Sadly, the outcome of the lawsuit will almost certainly prove largely irrelevant to its cultural and political impact, and the rhetoric with which it was greeted by numerous commentators. The "John Doe" aspects of the case were dropped following federal legislation protecting those who complain about "suspicious behavior" in public places such as airports, but the case against the authorities and the airline remained valid and ultimately has triumphed. if they had any sense of honor whatsoever, those who had persisted in raising suspicions against the clerics would have the decency to now acknowledge their mistakes, but I’m not holding my breath and neither should you.
Most commentary on the incident, thus far at any rate and there is little reason to believe that the vindication of the imams claims of unlawful discrimination are likely to change this, held that there was either a certainty or at least a reasonable possibility that they were "up to something" nefarious.
The queen of the genre of free-floating air travel paranoia, Annie Jacobsen (whose prodigious paranoia I will explain in more detail in a future Ibishblog posting for those not familiar with this relatively obscure and yet viciously insidious hysteric) insisted that in spite of the lack of evidence of any threat or malevolent intent from the imams: “The imams’ lawsuit is a decoy. Its aim is to locate security holes in the castle walls,” she confidently asserts. In this version of Islamophobia, these imams to must be, if not fully-fledged terrorists, as she writes, then at least “spies” for terrorist organizations seeking to uncover the weak spots in the American transportation security system.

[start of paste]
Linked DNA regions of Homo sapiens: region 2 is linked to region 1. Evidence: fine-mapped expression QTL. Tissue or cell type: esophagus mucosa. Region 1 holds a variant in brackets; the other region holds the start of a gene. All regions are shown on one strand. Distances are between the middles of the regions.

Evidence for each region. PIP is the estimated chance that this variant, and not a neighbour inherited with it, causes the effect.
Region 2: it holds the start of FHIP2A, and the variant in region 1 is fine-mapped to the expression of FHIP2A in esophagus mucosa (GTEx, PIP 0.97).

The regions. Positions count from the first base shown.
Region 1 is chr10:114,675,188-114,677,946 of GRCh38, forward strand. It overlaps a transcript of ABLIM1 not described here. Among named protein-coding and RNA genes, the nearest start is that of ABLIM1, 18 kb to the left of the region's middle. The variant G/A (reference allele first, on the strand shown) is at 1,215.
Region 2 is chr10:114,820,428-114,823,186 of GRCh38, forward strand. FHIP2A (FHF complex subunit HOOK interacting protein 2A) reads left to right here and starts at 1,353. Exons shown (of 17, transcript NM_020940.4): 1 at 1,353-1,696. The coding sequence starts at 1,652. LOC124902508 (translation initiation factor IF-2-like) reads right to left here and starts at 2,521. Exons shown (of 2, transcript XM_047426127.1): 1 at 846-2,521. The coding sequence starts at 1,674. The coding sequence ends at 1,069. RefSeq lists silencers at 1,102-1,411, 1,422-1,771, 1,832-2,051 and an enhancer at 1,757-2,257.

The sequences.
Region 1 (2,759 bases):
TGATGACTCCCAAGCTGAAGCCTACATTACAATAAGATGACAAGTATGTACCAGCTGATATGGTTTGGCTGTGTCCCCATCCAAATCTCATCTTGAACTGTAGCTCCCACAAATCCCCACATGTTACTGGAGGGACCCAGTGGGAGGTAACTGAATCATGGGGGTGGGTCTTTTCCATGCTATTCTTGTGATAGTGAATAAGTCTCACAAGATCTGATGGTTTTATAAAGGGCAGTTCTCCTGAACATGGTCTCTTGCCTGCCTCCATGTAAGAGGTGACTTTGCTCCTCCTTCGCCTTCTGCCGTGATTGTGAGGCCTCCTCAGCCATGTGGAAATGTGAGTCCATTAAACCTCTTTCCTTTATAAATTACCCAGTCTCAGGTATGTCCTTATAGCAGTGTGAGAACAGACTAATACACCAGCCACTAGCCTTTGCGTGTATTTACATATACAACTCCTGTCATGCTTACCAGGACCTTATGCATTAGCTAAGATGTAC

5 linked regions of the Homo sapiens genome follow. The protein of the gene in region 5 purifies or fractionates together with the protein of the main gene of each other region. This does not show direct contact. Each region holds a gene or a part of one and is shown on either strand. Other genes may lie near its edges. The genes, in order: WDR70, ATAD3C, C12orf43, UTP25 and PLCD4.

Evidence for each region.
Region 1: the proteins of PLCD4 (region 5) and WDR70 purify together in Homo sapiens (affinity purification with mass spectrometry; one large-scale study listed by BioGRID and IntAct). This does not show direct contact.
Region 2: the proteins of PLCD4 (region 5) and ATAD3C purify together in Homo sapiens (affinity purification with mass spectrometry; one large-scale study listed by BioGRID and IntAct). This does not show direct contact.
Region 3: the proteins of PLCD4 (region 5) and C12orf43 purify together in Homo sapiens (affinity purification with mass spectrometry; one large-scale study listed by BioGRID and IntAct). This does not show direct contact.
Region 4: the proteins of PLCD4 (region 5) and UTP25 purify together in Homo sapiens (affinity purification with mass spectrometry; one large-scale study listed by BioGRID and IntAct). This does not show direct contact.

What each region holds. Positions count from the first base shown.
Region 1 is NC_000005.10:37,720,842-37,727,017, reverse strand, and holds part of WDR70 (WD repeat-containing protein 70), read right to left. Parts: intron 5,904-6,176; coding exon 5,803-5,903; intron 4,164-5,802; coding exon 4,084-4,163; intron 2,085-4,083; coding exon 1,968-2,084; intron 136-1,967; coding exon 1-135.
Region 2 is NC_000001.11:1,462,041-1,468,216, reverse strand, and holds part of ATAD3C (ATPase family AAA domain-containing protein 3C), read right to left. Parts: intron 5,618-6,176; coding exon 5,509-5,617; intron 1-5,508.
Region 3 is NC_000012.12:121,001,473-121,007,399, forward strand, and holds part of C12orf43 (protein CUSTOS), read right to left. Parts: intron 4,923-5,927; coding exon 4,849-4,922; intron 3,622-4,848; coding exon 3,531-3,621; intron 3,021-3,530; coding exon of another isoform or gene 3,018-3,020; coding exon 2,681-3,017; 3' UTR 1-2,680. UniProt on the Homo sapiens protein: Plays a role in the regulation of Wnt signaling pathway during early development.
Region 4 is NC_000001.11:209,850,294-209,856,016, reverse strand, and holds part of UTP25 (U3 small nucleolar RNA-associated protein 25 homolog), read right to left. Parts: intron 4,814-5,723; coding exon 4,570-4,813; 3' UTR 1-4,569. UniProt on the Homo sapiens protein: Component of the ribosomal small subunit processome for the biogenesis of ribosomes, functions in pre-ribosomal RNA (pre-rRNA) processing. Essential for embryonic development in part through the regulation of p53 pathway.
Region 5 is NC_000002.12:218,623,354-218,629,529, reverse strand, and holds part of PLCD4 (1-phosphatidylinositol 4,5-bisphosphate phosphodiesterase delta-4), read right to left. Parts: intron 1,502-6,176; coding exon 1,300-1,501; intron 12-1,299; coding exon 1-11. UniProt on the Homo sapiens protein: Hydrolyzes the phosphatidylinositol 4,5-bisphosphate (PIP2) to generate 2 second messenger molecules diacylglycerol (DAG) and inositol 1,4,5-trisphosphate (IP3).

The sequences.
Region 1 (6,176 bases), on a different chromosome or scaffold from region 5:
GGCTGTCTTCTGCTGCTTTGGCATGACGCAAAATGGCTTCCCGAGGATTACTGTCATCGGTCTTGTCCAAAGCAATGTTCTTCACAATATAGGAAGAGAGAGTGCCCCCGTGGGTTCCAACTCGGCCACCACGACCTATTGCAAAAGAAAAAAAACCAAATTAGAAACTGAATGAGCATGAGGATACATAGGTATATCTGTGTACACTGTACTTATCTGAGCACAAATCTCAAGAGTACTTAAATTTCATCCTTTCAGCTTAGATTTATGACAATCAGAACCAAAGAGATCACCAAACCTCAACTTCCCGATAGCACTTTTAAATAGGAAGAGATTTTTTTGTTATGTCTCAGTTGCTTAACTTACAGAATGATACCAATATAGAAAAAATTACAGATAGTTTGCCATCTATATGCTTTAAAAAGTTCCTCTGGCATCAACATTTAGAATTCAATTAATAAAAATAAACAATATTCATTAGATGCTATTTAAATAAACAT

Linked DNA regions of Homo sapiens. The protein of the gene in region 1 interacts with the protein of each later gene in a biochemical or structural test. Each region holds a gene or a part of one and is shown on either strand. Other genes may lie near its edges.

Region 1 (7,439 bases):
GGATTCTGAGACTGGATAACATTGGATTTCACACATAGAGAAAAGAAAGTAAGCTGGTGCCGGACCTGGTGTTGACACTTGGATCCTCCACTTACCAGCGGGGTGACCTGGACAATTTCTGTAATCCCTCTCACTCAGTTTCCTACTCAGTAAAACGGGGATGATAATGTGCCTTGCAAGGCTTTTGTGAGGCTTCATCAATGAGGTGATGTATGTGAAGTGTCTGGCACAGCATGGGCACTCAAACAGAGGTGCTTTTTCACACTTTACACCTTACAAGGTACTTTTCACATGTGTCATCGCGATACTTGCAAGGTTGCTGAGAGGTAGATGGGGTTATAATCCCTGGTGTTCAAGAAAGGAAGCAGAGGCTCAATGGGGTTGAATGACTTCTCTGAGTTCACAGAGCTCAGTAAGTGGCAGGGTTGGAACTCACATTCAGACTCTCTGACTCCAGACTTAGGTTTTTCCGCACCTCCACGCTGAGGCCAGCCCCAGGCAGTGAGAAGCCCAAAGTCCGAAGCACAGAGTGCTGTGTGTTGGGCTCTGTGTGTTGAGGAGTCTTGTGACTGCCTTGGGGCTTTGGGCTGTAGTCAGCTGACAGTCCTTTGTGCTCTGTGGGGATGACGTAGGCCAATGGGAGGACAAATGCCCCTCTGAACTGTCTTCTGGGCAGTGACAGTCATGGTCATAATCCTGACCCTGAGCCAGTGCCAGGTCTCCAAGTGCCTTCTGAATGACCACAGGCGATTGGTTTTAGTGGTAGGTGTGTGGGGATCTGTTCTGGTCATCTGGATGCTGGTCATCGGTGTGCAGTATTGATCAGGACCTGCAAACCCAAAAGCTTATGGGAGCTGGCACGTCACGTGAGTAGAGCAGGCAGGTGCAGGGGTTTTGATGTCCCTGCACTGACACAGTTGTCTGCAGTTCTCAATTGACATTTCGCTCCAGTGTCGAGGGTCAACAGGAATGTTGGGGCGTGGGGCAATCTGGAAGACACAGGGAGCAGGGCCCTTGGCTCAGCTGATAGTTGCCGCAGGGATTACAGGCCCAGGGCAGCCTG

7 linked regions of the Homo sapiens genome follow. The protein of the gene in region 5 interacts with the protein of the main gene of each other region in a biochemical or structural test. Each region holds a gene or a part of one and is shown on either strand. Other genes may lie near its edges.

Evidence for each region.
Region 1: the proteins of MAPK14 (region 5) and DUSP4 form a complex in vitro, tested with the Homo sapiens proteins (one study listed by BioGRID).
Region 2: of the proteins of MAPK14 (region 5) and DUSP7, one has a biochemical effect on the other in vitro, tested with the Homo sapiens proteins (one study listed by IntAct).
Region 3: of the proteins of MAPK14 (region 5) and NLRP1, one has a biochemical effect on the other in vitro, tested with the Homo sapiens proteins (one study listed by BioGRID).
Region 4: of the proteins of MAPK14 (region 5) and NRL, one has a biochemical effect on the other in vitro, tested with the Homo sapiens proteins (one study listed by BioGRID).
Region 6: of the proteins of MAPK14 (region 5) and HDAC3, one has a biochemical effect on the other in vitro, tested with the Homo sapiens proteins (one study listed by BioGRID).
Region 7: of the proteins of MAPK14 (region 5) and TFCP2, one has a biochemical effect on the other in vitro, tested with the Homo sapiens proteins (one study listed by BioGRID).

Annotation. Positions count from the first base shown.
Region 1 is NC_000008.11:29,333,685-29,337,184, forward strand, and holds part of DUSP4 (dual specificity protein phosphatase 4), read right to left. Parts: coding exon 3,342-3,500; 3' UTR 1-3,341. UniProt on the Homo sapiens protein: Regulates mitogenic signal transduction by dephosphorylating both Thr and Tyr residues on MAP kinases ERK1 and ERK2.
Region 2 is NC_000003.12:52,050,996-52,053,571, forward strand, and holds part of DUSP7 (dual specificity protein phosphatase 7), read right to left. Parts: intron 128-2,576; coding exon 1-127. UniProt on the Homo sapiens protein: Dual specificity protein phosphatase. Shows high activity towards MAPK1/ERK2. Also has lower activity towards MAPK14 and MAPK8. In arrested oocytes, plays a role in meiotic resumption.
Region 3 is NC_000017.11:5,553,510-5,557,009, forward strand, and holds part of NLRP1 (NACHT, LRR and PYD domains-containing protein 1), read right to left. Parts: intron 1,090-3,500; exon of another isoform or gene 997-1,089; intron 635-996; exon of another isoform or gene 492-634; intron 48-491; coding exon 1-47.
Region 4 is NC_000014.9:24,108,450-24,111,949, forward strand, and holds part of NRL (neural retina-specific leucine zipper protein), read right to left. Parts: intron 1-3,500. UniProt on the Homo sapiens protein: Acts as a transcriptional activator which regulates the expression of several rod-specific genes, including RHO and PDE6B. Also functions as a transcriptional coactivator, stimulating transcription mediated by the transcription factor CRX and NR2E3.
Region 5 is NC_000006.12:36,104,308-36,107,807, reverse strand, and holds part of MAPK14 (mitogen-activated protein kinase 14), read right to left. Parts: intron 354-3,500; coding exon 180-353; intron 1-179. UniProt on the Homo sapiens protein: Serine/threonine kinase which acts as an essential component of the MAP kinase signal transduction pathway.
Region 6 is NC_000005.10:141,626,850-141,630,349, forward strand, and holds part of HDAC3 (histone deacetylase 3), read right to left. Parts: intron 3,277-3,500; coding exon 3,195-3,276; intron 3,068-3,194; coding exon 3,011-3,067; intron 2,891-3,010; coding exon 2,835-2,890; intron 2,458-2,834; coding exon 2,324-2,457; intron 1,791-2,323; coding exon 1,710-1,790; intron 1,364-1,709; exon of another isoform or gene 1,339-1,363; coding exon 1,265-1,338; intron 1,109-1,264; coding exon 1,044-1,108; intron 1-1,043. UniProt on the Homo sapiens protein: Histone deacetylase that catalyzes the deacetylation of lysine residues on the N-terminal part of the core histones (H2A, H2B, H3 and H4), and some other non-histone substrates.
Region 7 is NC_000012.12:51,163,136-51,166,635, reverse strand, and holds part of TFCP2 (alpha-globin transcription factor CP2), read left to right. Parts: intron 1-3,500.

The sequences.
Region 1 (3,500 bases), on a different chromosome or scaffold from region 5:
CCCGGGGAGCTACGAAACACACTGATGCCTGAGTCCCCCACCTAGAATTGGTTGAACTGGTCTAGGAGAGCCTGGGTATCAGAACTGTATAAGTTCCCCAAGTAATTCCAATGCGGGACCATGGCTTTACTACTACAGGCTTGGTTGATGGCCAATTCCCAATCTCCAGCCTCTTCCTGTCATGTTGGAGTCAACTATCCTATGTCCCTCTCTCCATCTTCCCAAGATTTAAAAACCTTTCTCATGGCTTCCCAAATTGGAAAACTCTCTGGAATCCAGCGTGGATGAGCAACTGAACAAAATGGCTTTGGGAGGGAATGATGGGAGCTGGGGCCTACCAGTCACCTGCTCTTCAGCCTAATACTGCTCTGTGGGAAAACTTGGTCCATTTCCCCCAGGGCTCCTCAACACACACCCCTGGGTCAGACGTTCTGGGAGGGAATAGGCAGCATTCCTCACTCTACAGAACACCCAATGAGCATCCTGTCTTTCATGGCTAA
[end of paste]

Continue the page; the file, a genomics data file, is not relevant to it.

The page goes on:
The saddest part of the tale is that now that court proceedings have proven that all suspicions were unfounded and that the clerics were subject to an egregious case of unlawful discrimination and unbridled paranoid overreaction, it is extremely unlikely that the overall record will be corrected or that the public will be informed by the same sources that urged them to be suspicious that these suspicions have been demonstrated to have been entirely unfounded
In the world of free-floating Islamophobic paranoia, every Muslim ever suspected of being a threat, no matter how arbitrary the suspicion was and how thorough the exculpation proves, nonetheless always was and must forever remain a potential “terrorist threat.”